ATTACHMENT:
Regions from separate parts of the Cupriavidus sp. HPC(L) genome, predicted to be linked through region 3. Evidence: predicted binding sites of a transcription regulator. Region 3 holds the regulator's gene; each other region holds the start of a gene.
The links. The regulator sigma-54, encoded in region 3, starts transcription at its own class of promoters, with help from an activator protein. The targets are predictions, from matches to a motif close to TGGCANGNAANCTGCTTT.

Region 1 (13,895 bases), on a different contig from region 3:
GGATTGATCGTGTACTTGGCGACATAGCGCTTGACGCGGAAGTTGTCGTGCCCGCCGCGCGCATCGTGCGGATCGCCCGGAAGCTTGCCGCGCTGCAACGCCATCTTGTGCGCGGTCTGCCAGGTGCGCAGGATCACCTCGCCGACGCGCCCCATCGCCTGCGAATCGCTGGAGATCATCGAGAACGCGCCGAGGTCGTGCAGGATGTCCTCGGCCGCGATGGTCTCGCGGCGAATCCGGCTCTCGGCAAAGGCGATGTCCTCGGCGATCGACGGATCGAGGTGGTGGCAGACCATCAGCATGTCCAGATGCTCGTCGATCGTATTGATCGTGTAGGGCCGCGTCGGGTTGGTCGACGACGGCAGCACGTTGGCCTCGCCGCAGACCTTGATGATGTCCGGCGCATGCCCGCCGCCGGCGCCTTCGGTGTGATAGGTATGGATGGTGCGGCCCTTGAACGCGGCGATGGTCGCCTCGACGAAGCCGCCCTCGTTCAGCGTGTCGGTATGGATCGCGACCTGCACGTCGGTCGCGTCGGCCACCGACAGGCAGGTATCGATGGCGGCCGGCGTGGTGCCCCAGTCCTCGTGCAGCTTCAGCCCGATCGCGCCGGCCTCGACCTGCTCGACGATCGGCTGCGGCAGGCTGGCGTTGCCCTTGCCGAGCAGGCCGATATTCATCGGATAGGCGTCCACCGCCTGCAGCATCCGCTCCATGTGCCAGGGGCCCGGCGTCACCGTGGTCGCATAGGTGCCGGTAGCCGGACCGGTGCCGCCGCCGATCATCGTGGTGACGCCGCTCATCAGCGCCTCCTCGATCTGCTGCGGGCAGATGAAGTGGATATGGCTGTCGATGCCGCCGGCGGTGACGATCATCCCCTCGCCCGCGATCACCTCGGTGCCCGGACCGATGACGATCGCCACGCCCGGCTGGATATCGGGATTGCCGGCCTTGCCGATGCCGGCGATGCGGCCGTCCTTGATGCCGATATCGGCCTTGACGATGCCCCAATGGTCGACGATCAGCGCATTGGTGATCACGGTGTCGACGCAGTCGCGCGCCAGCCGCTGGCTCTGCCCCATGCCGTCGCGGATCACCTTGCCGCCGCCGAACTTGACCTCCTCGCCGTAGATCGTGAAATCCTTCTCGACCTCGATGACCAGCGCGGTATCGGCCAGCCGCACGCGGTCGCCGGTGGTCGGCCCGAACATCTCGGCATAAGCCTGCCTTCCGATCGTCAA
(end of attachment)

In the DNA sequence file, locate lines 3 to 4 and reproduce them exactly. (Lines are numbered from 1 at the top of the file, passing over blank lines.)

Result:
Region 1 (13,895 bases), on a different contig from region 3:
GGATTGATCGTGTACTTGGCGACATAGCGCTTGACGCGGAAGTTGTCGTGCCCGCCGCGCGCATCGTGCGGATCGCCCGGAAGCTTGCCGCGCTGCAACGCCATCTTGTGCGCGGTCTGCCAGGTGCGCAGGATCACCTCGCCGACGCGCCCCATCGCCTGCGAATCGCTGGAGATCATCGAGAACGCGCCGAGGTCGTGCAGGATGTCCTCGGCCGCGATGGTCTCGCGGCGAATCCGGCTCTCGGCAAAGGCGATGTCCTCGGCGATCGACGGATCGAGGTGGTGGCAGACCATCAGCATGTCCAGATGCTCGTCGATCGTATTGATCGTGTAGGGCCGCGTCGGGTTGGTCGACGACGGCAGCACGTTGGCCTCGCCGCAGACCTTGATGATGTCCGGCGCATGCCCGCCGCCGGCGCCTTCGGTGTGATAGGTATGGATGGTGCGGCCCTTGAACGCGGCGATGGTCGCCTCGACGAAGCCGCCCTCGTTCAGCGTGTCGGTATGGATCGCGACCTGCACGTCGGTCGCGTCGGCCACCGACAGGCAGGTATCGATGGCGGCCGGCGTGGTGCCCCAGTCCTCGTGCAGCTTCAGCCCGATCGCGCCGGCCTCGACCTGCTCGACGATCGGCTGCGGCAGGCTGGCGTTGCCCTTGCCGAGCAGGCCGATATTCATCGGATAGGCGTCCACCGCCTGCAGCATCCGCTCCATGTGCCAGGGGCCCGGCGTCACCGTGGTCGCATAGGTGCCGGTAGCCGGACCGGTGCCGCCGCCGATCATCGTGGTGACGCCGCTCATCAGCGCCTCCTCGATCTGCTGCGGGCAGATGAAGTGGATATGGCTGTCGATGCCGCCGGCGGTGACGATCATCCCCTCGCCCGCGATCACCTCGGTGCCCGGACCGATGACGATCGCCACGCCCGGCTGGATATCGGGATTGCCGGCCTTGCCGATGCCGGCGATGCGGCCGTCCTTGATGCCGATATCGGCCTTGACGATGCCCCAATGGTCGACGATCAGCGCATTGGTGATCACGGTGTCGACGCAGTCGCGCGCCAGCCGCTGGCTCTGCCCCATGCCGTCGCGGATCACCTTGCCGCCGCCGAACTTGACCTCCTCGCCGTAGATCGTGAAATCCTTCTCGACCTCGATGACCAGCGCGGTATCGGCCAGCCGCACGCGGTCGCCGGTGGTCGGCCCGAACATCTCGGCATAAGCCTGCCTTCCGATCGTCAA